Whether you’re making a Minecraft game accessible to your friends or hosting a small website, port forwarding is a useful way to access software running on your computer remotely.
Essentially, port forwarding maps an external “port” on your Internet-facing IP address to a particular computer on your local network. This allows you (or someone else) to access something on your computer from the internet.
Port forwarding solves all kinds of problems, but it can also be dangerous. If you fail to secure a remote desktop connection, for example, someone could log into your computer from afar.
In this article, we’ll extensively explore the topic of port forwarding.
What is port forwarding used for?
From the sound of it, port forwarding might seem like it’s in the purview of IT professionals and programmers. While those kinds of people are certainly heavy users of port forwarding, it’s useful for a far wider range of the computer-using population.
Here are some of the most common uses for port forwarding:
- Hosting game servers for multiplayer gaming accessible from outside your home network.
- Running remote desktop protocols for accessing your computer remotely.
- Permitting file transfers from your computer to the outside world.
- Running a publicly-accessible website from your home computer.
- Using torrent applications to quickly download files.
- Hosting your own VPN server that allows you to access your home network from afar.
While many of these tasks can be accomplished without the help of port forwarding, it’s often the easiest solution.
Is port forwarding safe?
Port forwarding inherently gives people outside of your network more access to your computer. Network access translation (NAT), the technology that allows multiple devices to share one IP address (covered in more detail in the “How Does Port Forwarding Work?” section), normally also protects your devices from external attacks.
When you selectively disable NAT with port forwarding, you open your chosen device up to direct connections from the wider Internet. If you port forward a remote desktop connection to the Internet, anyone from anywhere in the world can connect to your computer if they know the password or exploit a bug. This can be bad.
Can you get hacked through port forwarding? Yes. If you take security precautions, is it likely? Not really.
More than anything, responsibly using port forwarding requires care and diligence. The following general tips will make sure that you stay safe:
- Use strong passwords. If you’re running a remote access connection, your computer is only as secure as the password you set. Hackers try multiple passwords every second on every machine connected directly to the Internet. If possible, eliminate this weakness altogether by using key-based authentication (supported by some protocols like SSH).
- Update your devices quickly. Vulnerabilities are constantly discovered and fixed in operating systems and other software. If you put off updating your computer, there might be a bug that a hacker can use to defeat your security and gain access to your computer.
- Don’t expose more than you need. Once you learn how to use port forwarding, you might want to use it with all sorts of devices and services. This is a bad idea. As you expose more surface, the odds of a successful cyberattack against your computer increase.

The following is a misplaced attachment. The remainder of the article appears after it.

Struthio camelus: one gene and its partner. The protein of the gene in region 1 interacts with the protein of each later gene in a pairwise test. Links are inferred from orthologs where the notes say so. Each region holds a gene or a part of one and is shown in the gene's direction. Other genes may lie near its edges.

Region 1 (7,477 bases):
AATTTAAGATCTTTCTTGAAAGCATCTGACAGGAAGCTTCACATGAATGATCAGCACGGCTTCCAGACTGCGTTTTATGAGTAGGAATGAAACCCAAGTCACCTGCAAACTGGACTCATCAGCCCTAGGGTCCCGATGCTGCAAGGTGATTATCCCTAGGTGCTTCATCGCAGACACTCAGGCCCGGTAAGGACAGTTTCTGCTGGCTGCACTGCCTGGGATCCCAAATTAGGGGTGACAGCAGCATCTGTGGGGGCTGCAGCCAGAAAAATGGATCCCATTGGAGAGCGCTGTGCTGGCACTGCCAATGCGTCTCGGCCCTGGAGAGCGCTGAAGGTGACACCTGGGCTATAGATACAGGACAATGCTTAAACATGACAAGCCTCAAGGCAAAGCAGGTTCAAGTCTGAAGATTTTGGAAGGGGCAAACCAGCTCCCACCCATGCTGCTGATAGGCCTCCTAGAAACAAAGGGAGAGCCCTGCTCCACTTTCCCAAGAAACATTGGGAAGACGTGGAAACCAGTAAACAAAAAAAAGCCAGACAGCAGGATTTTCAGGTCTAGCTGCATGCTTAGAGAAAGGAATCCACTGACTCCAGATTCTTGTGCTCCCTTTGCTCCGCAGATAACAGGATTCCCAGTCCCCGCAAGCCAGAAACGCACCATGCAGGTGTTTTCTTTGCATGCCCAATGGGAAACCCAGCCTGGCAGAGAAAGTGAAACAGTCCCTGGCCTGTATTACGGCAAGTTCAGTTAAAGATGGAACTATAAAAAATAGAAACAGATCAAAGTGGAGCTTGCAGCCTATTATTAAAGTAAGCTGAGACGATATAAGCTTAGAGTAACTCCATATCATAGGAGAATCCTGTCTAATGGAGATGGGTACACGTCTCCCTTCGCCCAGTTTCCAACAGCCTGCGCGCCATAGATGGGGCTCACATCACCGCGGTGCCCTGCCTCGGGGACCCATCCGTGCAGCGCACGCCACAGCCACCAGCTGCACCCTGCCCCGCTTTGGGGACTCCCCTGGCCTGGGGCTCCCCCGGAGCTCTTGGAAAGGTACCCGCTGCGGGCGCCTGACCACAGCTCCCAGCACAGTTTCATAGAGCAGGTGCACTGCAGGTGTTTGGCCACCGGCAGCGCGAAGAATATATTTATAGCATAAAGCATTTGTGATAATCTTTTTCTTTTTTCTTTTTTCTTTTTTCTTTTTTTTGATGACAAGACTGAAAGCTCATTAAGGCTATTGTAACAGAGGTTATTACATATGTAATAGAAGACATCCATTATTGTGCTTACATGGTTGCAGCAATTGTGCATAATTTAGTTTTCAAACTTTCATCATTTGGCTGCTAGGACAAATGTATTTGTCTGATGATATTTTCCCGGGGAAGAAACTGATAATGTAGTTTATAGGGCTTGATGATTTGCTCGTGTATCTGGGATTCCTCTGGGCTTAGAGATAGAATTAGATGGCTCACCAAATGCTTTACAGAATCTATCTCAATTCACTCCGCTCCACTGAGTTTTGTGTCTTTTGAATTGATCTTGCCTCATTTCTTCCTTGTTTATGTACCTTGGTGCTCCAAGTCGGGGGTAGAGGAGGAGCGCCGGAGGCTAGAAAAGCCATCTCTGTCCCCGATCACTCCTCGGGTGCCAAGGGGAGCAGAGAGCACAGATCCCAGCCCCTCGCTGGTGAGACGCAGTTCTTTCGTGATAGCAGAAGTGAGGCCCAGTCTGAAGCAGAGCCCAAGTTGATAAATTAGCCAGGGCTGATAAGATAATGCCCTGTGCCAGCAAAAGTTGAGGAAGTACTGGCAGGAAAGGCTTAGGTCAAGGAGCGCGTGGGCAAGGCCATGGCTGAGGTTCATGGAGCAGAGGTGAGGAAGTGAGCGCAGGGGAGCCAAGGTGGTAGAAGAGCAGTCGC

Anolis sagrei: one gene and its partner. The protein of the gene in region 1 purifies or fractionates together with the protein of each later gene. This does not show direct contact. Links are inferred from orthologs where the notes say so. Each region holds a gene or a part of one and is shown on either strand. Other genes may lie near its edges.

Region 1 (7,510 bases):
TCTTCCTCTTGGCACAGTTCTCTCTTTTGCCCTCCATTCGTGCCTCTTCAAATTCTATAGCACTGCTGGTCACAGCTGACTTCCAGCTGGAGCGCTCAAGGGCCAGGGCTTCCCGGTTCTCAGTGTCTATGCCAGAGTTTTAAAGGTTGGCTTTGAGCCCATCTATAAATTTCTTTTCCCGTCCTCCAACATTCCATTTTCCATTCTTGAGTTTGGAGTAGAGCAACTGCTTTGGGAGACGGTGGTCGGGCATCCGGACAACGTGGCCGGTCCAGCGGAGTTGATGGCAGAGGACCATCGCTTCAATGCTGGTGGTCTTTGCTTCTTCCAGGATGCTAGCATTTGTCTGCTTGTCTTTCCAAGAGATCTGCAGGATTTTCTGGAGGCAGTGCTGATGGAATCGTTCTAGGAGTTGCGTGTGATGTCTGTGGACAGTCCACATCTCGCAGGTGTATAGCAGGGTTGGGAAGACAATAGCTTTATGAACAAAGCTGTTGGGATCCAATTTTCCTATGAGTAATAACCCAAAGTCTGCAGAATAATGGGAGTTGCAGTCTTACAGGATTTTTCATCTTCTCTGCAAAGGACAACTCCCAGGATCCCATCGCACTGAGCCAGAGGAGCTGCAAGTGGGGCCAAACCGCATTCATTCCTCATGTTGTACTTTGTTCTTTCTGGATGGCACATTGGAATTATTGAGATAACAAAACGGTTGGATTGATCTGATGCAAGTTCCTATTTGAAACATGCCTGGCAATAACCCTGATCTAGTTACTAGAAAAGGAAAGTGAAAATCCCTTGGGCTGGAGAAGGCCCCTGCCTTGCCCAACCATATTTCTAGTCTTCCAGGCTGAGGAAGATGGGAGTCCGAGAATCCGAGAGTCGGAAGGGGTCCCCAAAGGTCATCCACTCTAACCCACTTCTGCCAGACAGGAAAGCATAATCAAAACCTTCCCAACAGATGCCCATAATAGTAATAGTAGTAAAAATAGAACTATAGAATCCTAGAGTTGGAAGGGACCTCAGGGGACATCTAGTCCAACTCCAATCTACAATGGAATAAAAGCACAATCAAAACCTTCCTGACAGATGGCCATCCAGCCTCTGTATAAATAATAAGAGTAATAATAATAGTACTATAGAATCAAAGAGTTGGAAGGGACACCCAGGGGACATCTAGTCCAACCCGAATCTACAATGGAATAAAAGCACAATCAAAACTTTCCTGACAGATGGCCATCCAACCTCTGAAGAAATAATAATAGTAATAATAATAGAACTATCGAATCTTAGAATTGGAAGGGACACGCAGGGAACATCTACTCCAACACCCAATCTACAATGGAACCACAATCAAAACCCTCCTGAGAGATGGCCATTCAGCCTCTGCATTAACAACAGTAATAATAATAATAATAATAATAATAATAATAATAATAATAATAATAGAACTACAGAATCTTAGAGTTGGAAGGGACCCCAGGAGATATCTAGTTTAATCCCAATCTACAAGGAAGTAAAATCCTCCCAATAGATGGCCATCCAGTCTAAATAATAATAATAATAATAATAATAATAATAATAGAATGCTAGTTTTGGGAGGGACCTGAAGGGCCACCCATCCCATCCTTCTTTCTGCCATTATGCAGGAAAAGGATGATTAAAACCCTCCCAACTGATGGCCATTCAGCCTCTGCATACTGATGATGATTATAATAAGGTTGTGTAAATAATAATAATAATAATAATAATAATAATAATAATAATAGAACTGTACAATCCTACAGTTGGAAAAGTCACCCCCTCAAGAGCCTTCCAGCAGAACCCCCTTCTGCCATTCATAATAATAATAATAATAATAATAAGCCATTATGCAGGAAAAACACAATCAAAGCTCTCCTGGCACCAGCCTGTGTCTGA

Dangers of port forwarding
Let’s look at some more specific hypothetical scenarios where port forwarding can be risky.
- You port forward access to a video game. For convenience, you don’t set a password, thinking that hackers will never guess your IP address. Your friends can join your game with ease, but so can bad actors.
- Just like how hackers test passwords to Internet-accessible services multiple times per second, they also automatically attack open protocols like games on every internet-connected device.
- Set a strong password and keep your device updated to prevent this issue.
- You secure your game with a password, but don’t update the game or device. A security issue is discovered in the game, allowing anyone who exploits the bug to hack your computer.
- Apply security updates in a timely manner to avoid this problem.
- You forward a port to use a torrenting application. Even though you think you’re using an anonymizing solution like a VPN, data is accidentally uploaded through your real IP address. If you’re downloading copyrighted material, you could be in trouble.
- Always verify that your software is configured correctly. Don’t assume that your traffic is anonymous just because you use a VPN or Tor.
How does port forwarding work?
Before we dive into the technicalities of port forwarding, let’s back up to the mid-1990s. Households were getting connected to the Internet left and right. It quickly became evident that the world would soon run out of Internet Protocol (IP) addresses.
The IPv4 address space only made room for about 4.3 billion unique addressable devices. With every computer assigned a unique address, we would quickly run out. There are far more desktops, servers, and smartphones than there are IP addresses today.
Network access translation (NAT) is the stopgap solution to this problem. It allows one Internet-facing IP address to correspond to an entire private network instead of just one device.
Ports are how computers distinguish between multiple services listening on one computer.
Think of them like doors to a house: your computer is at 1234 Daisy Lane and it has about 65,000 doors. If port 22, used for the SSH remote access protocol, is listening, imagine that door 22 on 1234 Daisy Lane is unlocked.
The trouble with NAT is that it provides different addresses internally and externally. To continue the house analogy, imagine that the outside world could only send visitors to Daisy Lane, not specific houses within the neighborhood. If a visitor asks for door 22 on Daisy Lane, the gatekeeper (representing NAT on the router) won’t know which house to send them to.
This is where port forwarding comes in. When you set a few router settings, it will be able to send inbound connections to the right computer within the network.
How to open ports on a router
Because port forwarding involves changing settings on your router, the exact process will depend on your router model. However, the process usually takes the same form regardless of who made your router.
In this guide, I’ll use screenshots from a common Comcast modem/router combination.
Step 1: Find your router’s configuration page
Every router makes its settings accessible through some kind of a configuration interface. Apple AirPort routers are somewhat unique in that they require special software (AirPort Utility) to change their settings. For most routers, you can change settings with a website accessed through a special IP address.
Internal networks use IP addresses that follow the form of 10.X.X.X or 192.168.X.X. The 172.16.X.X subnet is less common but also possible.
Your router’s configuration page will likely be at the first IP address in its range. To figure out what this address is, first look in your computer’s networking settings to figure out what IP prefix you use.
Depending on your computer’s operating system, this setting will be in a different place.